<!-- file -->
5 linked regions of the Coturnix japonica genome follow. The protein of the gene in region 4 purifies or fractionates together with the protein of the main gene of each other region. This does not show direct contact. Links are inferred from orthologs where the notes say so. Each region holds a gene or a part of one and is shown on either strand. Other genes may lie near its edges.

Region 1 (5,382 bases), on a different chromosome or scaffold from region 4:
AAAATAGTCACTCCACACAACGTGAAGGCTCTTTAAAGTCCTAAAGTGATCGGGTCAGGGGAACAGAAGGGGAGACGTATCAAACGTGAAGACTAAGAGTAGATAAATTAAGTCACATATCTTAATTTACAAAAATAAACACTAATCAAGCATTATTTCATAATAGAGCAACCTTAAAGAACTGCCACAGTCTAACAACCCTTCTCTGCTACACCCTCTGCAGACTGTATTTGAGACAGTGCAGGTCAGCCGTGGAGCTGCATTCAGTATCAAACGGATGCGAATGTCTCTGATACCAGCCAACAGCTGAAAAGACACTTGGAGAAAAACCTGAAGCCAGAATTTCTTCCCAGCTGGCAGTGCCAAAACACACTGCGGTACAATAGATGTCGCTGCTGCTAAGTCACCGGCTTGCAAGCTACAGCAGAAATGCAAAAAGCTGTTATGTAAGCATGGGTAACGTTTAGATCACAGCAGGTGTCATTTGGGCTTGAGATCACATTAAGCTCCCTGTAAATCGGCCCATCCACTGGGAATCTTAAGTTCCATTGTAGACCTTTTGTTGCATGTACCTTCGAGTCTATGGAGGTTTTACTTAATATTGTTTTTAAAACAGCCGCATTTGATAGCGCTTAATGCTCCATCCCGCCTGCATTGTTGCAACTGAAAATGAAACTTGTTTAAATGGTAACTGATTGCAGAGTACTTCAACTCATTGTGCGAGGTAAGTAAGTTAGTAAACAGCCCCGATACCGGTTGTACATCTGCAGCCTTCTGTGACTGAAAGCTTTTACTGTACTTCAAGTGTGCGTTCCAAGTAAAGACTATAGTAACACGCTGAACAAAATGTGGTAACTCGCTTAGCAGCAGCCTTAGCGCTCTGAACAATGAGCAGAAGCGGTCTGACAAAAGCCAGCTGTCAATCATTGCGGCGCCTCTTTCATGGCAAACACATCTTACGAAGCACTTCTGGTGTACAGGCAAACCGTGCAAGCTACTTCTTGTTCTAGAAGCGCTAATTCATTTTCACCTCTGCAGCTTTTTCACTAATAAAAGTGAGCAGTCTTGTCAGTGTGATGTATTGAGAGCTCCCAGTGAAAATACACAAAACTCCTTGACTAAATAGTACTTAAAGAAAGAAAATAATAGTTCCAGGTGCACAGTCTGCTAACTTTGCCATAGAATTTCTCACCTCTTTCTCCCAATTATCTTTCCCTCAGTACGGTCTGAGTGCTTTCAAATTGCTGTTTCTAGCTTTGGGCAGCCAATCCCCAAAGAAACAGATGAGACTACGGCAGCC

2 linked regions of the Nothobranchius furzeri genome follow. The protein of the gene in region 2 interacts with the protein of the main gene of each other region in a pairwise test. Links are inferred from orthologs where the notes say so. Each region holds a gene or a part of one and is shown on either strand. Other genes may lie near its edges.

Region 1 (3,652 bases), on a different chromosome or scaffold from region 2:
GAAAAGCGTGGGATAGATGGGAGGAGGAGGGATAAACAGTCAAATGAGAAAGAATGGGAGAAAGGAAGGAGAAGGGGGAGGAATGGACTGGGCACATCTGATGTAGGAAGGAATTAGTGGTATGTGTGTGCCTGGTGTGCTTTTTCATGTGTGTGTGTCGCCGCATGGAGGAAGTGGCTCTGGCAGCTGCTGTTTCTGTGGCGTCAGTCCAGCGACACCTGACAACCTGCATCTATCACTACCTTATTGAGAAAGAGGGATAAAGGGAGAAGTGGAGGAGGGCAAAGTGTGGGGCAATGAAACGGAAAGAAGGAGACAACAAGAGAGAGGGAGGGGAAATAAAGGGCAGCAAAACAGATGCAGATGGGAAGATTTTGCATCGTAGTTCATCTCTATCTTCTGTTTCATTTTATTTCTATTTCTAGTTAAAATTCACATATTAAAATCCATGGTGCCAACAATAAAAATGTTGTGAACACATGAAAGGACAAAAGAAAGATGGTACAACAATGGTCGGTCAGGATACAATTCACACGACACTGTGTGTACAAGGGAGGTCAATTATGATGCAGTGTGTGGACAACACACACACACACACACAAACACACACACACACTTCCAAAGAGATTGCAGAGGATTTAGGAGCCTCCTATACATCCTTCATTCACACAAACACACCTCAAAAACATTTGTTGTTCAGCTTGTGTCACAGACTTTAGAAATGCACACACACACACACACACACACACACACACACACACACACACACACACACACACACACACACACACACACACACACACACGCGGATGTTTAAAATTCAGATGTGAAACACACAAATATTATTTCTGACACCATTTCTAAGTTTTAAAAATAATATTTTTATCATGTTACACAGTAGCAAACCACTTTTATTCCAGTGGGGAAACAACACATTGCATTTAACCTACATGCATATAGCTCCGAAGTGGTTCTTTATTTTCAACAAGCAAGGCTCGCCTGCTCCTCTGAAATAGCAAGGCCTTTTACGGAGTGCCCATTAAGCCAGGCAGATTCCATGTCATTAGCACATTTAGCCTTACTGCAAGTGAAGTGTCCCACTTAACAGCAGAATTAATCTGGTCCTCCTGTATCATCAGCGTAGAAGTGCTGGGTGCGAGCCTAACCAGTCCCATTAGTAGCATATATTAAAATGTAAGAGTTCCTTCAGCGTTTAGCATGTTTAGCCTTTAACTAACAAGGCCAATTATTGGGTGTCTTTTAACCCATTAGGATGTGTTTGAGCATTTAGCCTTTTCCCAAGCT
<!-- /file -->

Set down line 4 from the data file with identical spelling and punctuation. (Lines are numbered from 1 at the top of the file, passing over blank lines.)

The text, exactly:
2 linked regions of the Nothobranchius furzeri genome follow. The protein of the gene in region 2 interacts with the protein of the main gene of each other region in a pairwise test. Links are inferred from orthologs where the notes say so. Each region holds a gene or a part of one and is shown on either strand. Other genes may lie near its edges.